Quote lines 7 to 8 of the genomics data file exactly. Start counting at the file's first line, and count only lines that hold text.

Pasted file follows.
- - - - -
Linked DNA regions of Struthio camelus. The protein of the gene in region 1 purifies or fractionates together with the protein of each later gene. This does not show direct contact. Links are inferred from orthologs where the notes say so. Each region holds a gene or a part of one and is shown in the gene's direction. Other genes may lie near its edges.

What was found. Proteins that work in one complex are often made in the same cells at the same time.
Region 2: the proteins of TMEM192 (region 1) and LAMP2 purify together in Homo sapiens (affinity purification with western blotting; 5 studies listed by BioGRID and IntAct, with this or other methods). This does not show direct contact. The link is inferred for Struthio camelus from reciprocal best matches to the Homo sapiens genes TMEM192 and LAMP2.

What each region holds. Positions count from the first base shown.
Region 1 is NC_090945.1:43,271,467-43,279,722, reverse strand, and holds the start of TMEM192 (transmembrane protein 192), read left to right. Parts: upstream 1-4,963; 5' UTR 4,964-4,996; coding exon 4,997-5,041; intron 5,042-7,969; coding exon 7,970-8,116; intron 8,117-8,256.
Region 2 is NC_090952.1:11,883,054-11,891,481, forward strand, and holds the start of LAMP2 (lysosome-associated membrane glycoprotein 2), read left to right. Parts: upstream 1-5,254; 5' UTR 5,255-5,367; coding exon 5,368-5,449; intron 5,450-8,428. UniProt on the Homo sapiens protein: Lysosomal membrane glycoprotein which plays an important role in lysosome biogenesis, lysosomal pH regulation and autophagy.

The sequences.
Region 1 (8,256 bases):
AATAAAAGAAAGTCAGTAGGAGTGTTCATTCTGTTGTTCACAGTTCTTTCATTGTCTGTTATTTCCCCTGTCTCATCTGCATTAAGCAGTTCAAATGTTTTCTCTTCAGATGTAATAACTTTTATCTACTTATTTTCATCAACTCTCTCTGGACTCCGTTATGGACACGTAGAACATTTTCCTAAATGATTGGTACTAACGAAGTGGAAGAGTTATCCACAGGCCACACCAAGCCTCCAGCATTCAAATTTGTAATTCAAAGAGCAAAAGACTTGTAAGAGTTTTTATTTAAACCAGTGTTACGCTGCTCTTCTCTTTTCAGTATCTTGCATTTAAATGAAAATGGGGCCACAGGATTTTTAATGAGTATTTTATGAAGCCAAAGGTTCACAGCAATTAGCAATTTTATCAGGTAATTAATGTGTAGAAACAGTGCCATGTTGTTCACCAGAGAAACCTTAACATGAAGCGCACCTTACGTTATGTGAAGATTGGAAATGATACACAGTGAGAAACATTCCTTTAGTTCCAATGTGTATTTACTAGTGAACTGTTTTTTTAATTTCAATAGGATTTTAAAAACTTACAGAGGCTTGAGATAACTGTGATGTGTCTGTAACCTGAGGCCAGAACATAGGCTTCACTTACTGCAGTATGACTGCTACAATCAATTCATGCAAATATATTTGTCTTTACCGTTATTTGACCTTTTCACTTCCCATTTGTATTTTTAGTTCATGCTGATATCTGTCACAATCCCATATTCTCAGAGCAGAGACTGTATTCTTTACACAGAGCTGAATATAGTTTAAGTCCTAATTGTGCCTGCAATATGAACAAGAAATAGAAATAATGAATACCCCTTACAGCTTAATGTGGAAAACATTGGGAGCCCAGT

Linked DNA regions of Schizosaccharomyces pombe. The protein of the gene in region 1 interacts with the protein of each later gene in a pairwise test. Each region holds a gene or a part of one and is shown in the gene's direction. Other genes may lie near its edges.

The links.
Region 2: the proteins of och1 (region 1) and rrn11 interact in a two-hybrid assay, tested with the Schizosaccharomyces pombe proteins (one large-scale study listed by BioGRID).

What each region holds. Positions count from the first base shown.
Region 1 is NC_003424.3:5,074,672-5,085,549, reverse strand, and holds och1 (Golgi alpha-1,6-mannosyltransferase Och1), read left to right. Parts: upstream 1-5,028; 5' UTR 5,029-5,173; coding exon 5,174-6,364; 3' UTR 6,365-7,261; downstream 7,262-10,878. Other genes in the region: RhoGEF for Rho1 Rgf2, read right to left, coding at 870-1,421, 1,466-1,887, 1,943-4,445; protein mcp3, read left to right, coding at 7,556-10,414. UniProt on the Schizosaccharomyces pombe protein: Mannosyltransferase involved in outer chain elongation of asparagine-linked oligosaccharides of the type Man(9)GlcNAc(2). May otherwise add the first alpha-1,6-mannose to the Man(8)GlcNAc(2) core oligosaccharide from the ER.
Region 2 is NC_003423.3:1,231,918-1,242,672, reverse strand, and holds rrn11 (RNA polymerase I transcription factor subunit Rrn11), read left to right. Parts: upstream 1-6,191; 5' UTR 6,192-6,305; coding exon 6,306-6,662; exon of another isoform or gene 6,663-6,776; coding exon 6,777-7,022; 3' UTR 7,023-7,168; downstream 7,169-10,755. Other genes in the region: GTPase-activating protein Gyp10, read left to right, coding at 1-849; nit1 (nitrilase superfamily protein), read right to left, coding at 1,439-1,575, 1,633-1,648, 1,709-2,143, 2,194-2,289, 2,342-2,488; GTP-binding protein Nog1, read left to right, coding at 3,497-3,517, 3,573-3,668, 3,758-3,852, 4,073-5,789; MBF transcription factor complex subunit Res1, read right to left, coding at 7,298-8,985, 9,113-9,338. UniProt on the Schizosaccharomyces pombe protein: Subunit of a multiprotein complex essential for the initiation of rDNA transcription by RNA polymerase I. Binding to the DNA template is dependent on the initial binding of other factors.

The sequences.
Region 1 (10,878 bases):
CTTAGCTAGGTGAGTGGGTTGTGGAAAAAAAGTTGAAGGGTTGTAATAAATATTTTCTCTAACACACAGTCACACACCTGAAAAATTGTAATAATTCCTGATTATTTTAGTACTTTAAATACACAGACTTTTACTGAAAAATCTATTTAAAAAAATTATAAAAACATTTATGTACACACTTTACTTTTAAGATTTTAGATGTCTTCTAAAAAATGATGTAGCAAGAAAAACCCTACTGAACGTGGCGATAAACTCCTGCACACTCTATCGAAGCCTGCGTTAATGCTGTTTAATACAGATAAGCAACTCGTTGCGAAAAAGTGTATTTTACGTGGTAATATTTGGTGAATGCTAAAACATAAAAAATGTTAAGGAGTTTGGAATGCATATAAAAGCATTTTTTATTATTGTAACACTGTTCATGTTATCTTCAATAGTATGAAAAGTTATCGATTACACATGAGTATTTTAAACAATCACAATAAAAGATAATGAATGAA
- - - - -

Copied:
The sequences.
Region 1 (8,256 bases):